Lands-Transfer Salesman Can’t Deliver the Goods
Like the snake oil salesmen of yore, Utah state Rep. Ken Ivory has been traveling the country peddling his fraudulent wares, and now he is descending on the unsuspecting people of Washington. This week, Ivory is meeting with local officials across the state to shill for a patently unconstitutional cause: transferring federal lands to state control.
Earlier this month, Ivory spoke at the Veterans Memorial Museum in Chehalis to drum up support for his lands transfer agenda. He tried to convince the crowd of about 40 people that taking federal lands from the federal government is constitutional, despite conclusive evidence to the contrary. Then, Ivory tried to make his case to the Columbia Basin Badger Club in Richland. Ivory debated Dave Chadwick, the executive director of the Montana Wildlife Federation, who pointed out that residents of the Pacific Northwest overwhelmingly support public lands.
Ivory’s losing arguments haven’t stopped him from gaining support in Washington, though. At least five counties have contributed to his efforts to have states take over federal lands. Ivory’s latest swing through the state is just his latest effort to convince unsuspecting victims that, like snake oil, his cause isn’t completely foolhardy.
For years, Ivory has been trying to recruit supporters from across the country. In 2012, he started a nonprofit group, the American Lands Council, to advocate for transferring federal lands to the states. That same year, he convinced the Utah Legislature to pass legislation directing the federal government to turn over control of federal lands to the state of Utah. This has gone exactly nowhere, though it is already costing the people of Utah millions of taxpayer dollars.
Simultaneously serving as the paid head of ALC and a member of the Utah House of Representatives, Ivory has intermingled his efforts promoting his employer with the representation of his constituents. Until recently, Ivory served as ALC’s president and his wife, Becky, served as its communications director. According to the most recently available tax forms, Ivory and his wife received $153,000 in salaries from ALC – nearly half of the organization’s 2014 budget.
Last month, my organization released dozens of emails showing how Ivory used his legislative email account to promote ALC. We also published documents from the Utah Attorney General’s Office that show Ivory lied to state investigators when he claimed he had not used state resources for ALC business. Based on these records, we called on the attorney general to investigate whether Ivory broke laws by using his official position to promote ALC and its agenda.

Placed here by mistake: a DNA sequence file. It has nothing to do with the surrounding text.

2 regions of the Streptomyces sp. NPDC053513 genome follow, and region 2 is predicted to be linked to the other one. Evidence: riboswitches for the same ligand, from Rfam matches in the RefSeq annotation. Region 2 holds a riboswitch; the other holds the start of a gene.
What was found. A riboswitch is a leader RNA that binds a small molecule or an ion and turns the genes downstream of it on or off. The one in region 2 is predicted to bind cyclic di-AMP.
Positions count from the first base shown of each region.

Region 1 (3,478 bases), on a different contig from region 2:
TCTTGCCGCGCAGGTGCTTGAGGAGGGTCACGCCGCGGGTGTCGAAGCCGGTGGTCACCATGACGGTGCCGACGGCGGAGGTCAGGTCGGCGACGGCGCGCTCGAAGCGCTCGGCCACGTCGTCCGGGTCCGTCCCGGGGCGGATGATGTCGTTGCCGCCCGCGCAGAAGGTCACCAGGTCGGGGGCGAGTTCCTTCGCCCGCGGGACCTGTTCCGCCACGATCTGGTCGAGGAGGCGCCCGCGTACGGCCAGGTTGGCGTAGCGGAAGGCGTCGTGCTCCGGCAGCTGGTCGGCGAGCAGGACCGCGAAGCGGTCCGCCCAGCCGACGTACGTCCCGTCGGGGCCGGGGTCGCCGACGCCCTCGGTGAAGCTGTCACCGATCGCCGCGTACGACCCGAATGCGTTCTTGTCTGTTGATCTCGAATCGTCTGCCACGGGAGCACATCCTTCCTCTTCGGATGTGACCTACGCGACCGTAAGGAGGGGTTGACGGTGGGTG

This is about more than just a part-time legislator advancing the interests of his employer from his governmental perch. While Ivory clearly benefited from ALC, the county governments funding the nonprofit have been sold a bill of goods. Ivory’s promises of millions of acres turned over to states are utterly ludicrous. Utah’s own Office of Legislative Research and General Counsel found Ivory’s lands transfer legislation has “a high probability of being declared unconstitutional,” and a legal analysis by two University of Utah law professors concluded any claim by Utah to federal land is “doomed to failure.” Court challenges to federal ownership and management of public land have failed repeatedly.
Pushing this legally unsupportable legislation is not harmless. Ivory and his ilk offer cover to anti-government militants, such as those who took over Oregon’s Malheur National Wildlife Refuge, by providing them a legal argument for their claims that appears to be – but decidedly is not – legitimate. The Southern Poverty Law Center has noted that standoffs by militia groups are an outgrowth of the lands transfer movement Ivory leads and promotes.
Like a 19th century traveling salesman, Ivory is nothing if not a showman. He knows how to read a room, speak to a crowd and tell a convincing tale. Those who think he may be onto something should investigate his claims before signing on in support. A little research will reveal that this snake oil salesman has not – and cannot – deliver on his promises.
Anne Weismann is the executive director of Campaign for Accountability, a government watchdog group based in Washington, D.C.